It does not end the discussion, however, to merely state that Hamilton's strategy made possible the fulfillment of Jefferson's purpose. Hamilton's strategy has achieved what might be considered hegemonic status largely as a result of the Civil War, the subsequent total national mobilizations for World Wars I and II, and to some extent the response of the Franklin Roosevelt administration to the Great Depression generally considered to have commenced in October 1929. For the first seventy years or so of Constitutional government in the United States, it was very much an open question which strategy would eventually prevail in American politics and government. In a sense, the Confederacy is properly understood as the last attempt to set up a national government on Jeffersonian principles. Jefferson, after all, was absent not only from the Constitutional Convention itself, but from the country as a whole during the all-important debate on ratifying the Constitution. We cannot be certain at this remove that Jefferson, had he been in the United States at the time, would not have sided with fellow Virginian Patrick Henry and others in opposition to the Constitution, which most likely would have resulted in the sidelining of Jefferson's political career in subsequent decades, although there is an outside chance, given Jefferson's prestige as the author of the Declaration of Independence, that Jefferson would have been able to prevent or delay the ratification of the Constitution, at least by Virginia.
Yet more needs to be said about the relationship between the Declaration of Independence, Jefferson's subsequent career, and the Confederacy. Jefferson is properly identified with the latter because he permitted the paragraph blasting African slavery and blaming the British crown for foisting it upon America, to be stripped from the former. Jefferson's gradual abandonment of his initial belief that all men were created equal regardless of color, race or creed is the most tragic part of his legacy. Recognizing this, the Hamiltonian victors of the American Civil War were gradually able, following the conclusion of the Indian Wars and particularly after the shame of Japanese internment and the horror of the Nazi Holocaust during World War II, to turn the strong central government for which they had fought into an ally of oppressed minorities of all descriptions througout the United States.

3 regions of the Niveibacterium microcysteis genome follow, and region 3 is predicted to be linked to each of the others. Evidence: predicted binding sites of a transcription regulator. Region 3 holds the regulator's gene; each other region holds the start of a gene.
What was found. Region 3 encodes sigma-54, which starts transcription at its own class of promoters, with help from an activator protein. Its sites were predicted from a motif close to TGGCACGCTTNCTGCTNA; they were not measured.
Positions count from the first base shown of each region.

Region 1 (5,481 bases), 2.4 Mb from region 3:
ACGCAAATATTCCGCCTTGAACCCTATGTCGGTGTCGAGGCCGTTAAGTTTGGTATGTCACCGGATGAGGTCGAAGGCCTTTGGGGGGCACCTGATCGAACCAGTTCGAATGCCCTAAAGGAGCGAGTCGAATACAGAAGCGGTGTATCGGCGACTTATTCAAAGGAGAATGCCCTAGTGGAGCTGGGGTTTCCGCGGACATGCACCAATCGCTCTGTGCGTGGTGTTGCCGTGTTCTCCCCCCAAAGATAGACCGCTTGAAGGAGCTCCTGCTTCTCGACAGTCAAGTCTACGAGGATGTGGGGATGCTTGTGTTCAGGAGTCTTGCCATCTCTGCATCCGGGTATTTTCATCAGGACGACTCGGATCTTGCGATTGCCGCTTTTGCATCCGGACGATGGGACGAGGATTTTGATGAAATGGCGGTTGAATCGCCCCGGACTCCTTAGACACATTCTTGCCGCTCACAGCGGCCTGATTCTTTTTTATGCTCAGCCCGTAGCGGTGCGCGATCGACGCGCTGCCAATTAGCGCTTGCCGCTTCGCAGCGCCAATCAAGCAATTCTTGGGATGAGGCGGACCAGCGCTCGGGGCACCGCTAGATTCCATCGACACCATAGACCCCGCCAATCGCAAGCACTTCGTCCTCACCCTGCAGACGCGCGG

While I earlier observed that Hamilton was the more able politician, however, Jefferson was the more noble dreamer. It was he, in the Declaration of Independence, who properly captured the dignity which the Revolution, and later the Constitution, promised to every American, and which, throughout the late twentieth century, was more fully realized here than in any other country on earth. For all his flaws, if ideology is ultimately about purpose rather than strategy, it is he who has contributed the most among the Founders to the lasting ideology of America. To the extent the central government can no longer play the positive role, in an era of terrorism and global competition, that it did under the generations of Hamiltonians who inherited it following the American Civil War, even his strategy may bear a second look. But as long as the central government can indeed function as an ally and protector of oppressed people both here and abroad, Hamilton's strategy should continue to guide it and define its role in American life.